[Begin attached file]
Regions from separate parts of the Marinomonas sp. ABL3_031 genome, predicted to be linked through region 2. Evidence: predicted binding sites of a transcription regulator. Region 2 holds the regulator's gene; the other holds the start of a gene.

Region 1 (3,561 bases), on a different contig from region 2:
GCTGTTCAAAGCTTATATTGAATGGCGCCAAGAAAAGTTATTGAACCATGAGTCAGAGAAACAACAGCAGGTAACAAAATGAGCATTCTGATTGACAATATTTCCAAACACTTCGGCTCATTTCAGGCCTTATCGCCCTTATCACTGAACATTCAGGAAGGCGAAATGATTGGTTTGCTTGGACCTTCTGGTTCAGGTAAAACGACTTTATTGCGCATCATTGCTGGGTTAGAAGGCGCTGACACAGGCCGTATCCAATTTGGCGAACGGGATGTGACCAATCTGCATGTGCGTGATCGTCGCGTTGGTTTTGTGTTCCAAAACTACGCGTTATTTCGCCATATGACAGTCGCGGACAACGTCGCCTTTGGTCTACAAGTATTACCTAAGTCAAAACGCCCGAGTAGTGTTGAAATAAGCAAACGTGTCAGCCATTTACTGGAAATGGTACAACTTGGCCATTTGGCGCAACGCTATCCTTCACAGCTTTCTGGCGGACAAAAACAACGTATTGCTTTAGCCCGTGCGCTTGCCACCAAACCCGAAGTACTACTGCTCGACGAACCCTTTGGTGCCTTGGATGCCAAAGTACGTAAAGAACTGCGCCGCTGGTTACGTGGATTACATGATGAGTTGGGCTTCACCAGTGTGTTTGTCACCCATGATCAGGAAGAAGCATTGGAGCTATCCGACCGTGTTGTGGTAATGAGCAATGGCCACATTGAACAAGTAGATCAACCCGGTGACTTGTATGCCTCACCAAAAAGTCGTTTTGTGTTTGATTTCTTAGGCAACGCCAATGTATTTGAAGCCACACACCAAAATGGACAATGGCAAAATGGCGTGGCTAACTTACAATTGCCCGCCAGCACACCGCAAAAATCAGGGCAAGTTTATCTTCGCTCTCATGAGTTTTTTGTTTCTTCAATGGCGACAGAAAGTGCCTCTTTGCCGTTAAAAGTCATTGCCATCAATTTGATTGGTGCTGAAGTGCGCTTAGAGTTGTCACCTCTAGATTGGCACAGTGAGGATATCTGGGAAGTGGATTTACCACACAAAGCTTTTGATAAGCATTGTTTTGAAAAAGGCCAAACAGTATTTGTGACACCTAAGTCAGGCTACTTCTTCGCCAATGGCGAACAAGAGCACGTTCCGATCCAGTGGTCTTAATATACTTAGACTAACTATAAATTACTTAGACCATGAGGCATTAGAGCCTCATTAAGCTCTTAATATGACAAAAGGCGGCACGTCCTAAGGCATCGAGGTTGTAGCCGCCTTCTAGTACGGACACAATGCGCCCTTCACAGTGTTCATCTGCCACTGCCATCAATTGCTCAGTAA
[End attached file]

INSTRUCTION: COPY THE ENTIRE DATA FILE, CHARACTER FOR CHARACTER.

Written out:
Regions from separate parts of the Marinomonas sp. ABL3_031 genome, predicted to be linked through region 2. Evidence: predicted binding sites of a transcription regulator. Region 2 holds the regulator's gene; the other holds the start of a gene.

Region 1 (3,561 bases), on a different contig from region 2:
GCTGTTCAAAGCTTATATTGAATGGCGCCAAGAAAAGTTATTGAACCATGAGTCAGAGAAACAACAGCAGGTAACAAAATGAGCATTCTGATTGACAATATTTCCAAACACTTCGGCTCATTTCAGGCCTTATCGCCCTTATCACTGAACATTCAGGAAGGCGAAATGATTGGTTTGCTTGGACCTTCTGGTTCAGGTAAAACGACTTTATTGCGCATCATTGCTGGGTTAGAAGGCGCTGACACAGGCCGTATCCAATTTGGCGAACGGGATGTGACCAATCTGCATGTGCGTGATCGTCGCGTTGGTTTTGTGTTCCAAAACTACGCGTTATTTCGCCATATGACAGTCGCGGACAACGTCGCCTTTGGTCTACAAGTATTACCTAAGTCAAAACGCCCGAGTAGTGTTGAAATAAGCAAACGTGTCAGCCATTTACTGGAAATGGTACAACTTGGCCATTTGGCGCAACGCTATCCTTCACAGCTTTCTGGCGGACAAAAACAACGTATTGCTTTAGCCCGTGCGCTTGCCACCAAACCCGAAGTACTACTGCTCGACGAACCCTTTGGTGCCTTGGATGCCAAAGTACGTAAAGAACTGCGCCGCTGGTTACGTGGATTACATGATGAGTTGGGCTTCACCAGTGTGTTTGTCACCCATGATCAGGAAGAAGCATTGGAGCTATCCGACCGTGTTGTGGTAATGAGCAATGGCCACATTGAACAAGTAGATCAACCCGGTGACTTGTATGCCTCACCAAAAAGTCGTTTTGTGTTTGATTTCTTAGGCAACGCCAATGTATTTGAAGCCACACACCAAAATGGACAATGGCAAAATGGCGTGGCTAACTTACAATTGCCCGCCAGCACACCGCAAAAATCAGGGCAAGTTTATCTTCGCTCTCATGAGTTTTTTGTTTCTTCAATGGCGACAGAAAGTGCCTCTTTGCCGTTAAAAGTCATTGCCATCAATTTGATTGGTGCTGAAGTGCGCTTAGAGTTGTCACCTCTAGATTGGCACAGTGAGGATATCTGGGAAGTGGATTTACCACACAAAGCTTTTGATAAGCATTGTTTTGAAAAAGGCCAAACAGTATTTGTGACACCTAAGTCAGGCTACTTCTTCGCCAATGGCGAACAAGAGCACGTTCCGATCCAGTGGTCTTAATATACTTAGACTAACTATAAATTACTTAGACCATGAGGCATTAGAGCCTCATTAAGCTCTTAATATGACAAAAGGCGGCACGTCCTAAGGCATCGAGGTTGTAGCCGCCTTCTAGTACGGACACAATGCGCCCTTCACAGTGTTCATCTGCCACTGCCATCAATTGCTCAGTAA